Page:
The measure of an effective interim manager
It’s tough to make an impact at any new company within a short space of time. This is a challenge that all interim workers face and are familiar with, but for interim managers, it’s a whole different level of pressure. With all eyes on your every move, the pressure to perform and get results without upsetting the proverbial apple cart can be a tough gig – in a manner of speaking. We’re sure our national football team’s interim manager, Gareth Southgate, would agree.
Southgate is in the spotlight after taking over from his predecessor, Sam Allardyce, who fell out of favour with the English Football Association (FA) under controversial circumstances. Nevertheless, the criteria the FA and English football fans will be using to measure Southgate’s success are largely the same points that new co-workers and the C-suite will use to assess the efficacy of interim managers. Here are few tips on making a good impact in your next gig as an interim manager.
Making an impact within a short period is key
Interim managers, much like Southgate, who has been tasked with only four matches for the moment, are typically called in to handle specific projects, guide organisations through transitional periods, or stand in for an employee. Like super subs, they bring specialised skills and a keen eye for opportunity to the table. These temporary managers can be an efficient, cost-effective solution for businesses, or sports teams, who find themselves trailing in performance against competitors.
Interim managers need to be great playmakers
Good interim managers need to quickly identify opportunities to improve processes, bring people together and rally them around their cause. They need to assess the needs of the organisation quickly and set targets for performance and then do whatever it takes to reach them. They also need to be strategic thinkers while remaining focused on the goals of their contract, working to deliver results as rapidly as possible by bringing the people around them together to meet wider business objectives.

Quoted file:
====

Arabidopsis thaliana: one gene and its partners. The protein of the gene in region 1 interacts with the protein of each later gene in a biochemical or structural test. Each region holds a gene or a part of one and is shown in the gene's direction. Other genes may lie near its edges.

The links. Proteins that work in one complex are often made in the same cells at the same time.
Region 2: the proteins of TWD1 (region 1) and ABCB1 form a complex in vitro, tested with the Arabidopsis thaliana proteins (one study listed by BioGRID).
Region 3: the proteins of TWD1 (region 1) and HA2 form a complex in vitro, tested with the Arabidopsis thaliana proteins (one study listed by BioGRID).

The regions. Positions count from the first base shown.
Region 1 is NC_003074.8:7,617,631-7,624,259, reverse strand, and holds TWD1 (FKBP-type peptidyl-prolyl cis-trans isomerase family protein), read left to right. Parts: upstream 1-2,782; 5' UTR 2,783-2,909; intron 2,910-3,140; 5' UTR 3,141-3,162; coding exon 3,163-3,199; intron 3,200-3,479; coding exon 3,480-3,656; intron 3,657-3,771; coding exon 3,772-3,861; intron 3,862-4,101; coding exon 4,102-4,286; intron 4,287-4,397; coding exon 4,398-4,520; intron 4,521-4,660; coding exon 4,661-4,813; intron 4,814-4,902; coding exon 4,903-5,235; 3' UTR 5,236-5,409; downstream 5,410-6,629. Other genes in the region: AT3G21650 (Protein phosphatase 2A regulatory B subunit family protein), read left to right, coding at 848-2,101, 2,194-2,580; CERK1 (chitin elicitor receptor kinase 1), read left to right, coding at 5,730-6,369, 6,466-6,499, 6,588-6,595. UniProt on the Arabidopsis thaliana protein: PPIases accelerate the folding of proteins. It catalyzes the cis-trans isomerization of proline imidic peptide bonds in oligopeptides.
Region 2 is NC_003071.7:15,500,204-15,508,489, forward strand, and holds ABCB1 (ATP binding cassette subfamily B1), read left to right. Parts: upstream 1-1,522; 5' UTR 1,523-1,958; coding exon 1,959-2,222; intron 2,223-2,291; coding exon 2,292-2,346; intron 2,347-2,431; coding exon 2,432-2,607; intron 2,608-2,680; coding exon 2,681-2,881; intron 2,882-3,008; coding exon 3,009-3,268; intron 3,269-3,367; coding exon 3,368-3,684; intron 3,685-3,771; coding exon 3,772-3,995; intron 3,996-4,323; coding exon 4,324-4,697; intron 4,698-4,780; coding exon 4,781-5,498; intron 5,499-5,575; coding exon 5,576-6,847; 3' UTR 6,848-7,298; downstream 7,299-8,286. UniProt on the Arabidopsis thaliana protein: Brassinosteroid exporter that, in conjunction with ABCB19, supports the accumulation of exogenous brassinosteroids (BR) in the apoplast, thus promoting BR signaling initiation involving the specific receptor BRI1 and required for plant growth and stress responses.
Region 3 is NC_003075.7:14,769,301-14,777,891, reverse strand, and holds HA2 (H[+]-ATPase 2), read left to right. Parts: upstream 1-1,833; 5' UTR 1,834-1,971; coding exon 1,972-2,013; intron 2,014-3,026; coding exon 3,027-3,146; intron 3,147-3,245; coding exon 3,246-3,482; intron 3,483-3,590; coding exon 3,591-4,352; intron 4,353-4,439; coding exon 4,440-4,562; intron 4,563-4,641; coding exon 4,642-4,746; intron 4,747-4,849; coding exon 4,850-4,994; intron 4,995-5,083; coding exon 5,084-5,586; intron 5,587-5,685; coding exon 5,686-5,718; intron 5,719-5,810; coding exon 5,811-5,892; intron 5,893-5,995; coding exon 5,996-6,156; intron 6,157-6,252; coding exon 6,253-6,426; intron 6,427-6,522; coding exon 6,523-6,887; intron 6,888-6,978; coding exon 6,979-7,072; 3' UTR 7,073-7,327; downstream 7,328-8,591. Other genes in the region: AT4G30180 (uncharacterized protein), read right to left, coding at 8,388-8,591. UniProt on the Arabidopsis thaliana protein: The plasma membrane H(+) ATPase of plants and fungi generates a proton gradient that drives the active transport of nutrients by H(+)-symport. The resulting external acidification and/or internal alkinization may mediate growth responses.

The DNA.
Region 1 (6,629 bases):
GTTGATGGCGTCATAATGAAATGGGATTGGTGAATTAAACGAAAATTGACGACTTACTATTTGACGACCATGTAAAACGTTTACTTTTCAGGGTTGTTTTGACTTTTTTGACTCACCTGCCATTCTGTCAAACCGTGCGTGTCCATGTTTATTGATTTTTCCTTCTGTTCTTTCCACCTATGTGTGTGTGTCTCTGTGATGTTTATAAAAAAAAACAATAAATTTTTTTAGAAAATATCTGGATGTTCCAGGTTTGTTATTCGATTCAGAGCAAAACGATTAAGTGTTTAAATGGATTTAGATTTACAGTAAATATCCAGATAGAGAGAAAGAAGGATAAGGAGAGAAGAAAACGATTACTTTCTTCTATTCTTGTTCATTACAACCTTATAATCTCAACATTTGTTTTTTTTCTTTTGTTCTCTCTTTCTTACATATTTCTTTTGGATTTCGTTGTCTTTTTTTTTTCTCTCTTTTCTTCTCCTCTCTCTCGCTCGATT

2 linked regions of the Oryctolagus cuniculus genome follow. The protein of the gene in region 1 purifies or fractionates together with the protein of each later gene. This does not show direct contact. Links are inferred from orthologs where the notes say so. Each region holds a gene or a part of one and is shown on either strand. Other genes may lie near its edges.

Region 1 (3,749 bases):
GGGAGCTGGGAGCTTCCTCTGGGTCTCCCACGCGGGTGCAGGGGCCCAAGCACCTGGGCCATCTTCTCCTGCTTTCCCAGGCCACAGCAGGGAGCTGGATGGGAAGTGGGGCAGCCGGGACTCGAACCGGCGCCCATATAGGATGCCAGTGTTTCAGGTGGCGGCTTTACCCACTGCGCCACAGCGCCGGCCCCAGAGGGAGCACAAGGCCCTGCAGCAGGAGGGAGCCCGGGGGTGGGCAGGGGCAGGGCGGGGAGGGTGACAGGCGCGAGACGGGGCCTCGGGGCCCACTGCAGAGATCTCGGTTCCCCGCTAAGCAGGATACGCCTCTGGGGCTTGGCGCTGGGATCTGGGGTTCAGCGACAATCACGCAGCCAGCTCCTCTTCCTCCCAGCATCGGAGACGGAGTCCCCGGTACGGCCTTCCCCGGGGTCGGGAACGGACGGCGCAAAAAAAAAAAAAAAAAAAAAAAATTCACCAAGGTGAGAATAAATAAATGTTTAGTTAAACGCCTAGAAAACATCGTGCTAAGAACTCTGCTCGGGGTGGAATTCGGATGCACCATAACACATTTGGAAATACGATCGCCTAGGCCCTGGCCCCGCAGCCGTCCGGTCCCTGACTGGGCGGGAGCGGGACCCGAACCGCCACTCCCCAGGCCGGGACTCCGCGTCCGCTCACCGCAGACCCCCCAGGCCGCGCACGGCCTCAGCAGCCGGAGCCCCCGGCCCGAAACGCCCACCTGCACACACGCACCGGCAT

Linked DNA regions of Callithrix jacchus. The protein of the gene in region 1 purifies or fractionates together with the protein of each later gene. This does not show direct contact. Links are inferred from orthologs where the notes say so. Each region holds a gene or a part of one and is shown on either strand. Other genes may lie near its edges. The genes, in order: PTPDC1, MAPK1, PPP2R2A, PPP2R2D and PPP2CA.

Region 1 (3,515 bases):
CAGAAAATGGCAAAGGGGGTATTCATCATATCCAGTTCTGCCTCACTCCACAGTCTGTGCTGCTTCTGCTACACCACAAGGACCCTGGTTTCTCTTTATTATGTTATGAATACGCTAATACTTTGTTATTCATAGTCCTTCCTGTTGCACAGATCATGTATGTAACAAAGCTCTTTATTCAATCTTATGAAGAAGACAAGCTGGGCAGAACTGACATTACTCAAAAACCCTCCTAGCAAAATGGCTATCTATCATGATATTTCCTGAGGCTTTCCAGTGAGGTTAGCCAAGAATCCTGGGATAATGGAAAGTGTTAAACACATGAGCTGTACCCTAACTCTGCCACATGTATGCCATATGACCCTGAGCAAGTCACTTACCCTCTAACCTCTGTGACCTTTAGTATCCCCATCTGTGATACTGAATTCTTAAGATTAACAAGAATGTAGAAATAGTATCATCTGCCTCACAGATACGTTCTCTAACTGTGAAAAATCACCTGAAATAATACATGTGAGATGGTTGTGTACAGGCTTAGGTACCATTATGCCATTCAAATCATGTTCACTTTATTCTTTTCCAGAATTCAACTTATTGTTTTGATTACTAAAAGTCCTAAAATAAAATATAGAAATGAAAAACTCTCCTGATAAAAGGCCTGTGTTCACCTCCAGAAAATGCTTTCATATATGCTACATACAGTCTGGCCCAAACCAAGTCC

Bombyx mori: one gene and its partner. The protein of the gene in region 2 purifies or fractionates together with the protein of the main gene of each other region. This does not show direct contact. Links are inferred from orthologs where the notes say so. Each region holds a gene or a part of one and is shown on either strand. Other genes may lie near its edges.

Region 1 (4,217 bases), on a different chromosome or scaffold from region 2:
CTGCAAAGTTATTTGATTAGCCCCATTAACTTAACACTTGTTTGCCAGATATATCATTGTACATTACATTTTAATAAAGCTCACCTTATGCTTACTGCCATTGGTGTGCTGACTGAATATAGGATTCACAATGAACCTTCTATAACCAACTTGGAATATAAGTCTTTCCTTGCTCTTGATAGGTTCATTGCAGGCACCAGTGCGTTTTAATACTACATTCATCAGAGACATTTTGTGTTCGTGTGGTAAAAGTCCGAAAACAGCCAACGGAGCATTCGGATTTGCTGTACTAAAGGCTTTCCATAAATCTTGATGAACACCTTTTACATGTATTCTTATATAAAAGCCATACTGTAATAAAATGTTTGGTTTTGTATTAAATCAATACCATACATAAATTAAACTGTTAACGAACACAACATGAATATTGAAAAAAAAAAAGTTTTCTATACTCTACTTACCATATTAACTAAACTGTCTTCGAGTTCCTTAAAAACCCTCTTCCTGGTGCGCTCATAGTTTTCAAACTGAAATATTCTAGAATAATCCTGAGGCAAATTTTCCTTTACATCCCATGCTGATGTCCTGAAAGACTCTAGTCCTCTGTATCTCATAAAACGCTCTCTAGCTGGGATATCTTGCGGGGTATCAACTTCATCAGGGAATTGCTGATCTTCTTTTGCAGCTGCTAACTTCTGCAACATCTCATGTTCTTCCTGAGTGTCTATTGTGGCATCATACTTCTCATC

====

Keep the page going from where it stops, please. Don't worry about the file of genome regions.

They often need to steady a veering ship
Interim Managers often step into situations where immediate action is needed to bring a business, or business unit, back on course. To do this, they have to get to know their colleagues almost overnight, at the same time leveraging their interpersonal skills to manage scrutiny, criticism and conflict. But sometimes you simply inherit what Southgate refers to as a mess (one can see why when considering the latest fixture result against Slovenia). Getting things back on track will take a strong conviction and experience in managing different or opposing values and perspectives within the organisation.
Need an interim manager who can make an impact in your organisation?
Temp managers can bring fresh ideas and inspiration to tired, staid organisations, and it is hoped that Southgate will be able to do this for our beloved national football team. Demand for interim managers is expected to grow, particularly in the realms of project management and digital transformation.
For those looking to make a career of this type of work, there has never been a better time. To see the interim manager positions available in your area and to connect with professionals in your field, sign up for a free InteriMarket account today.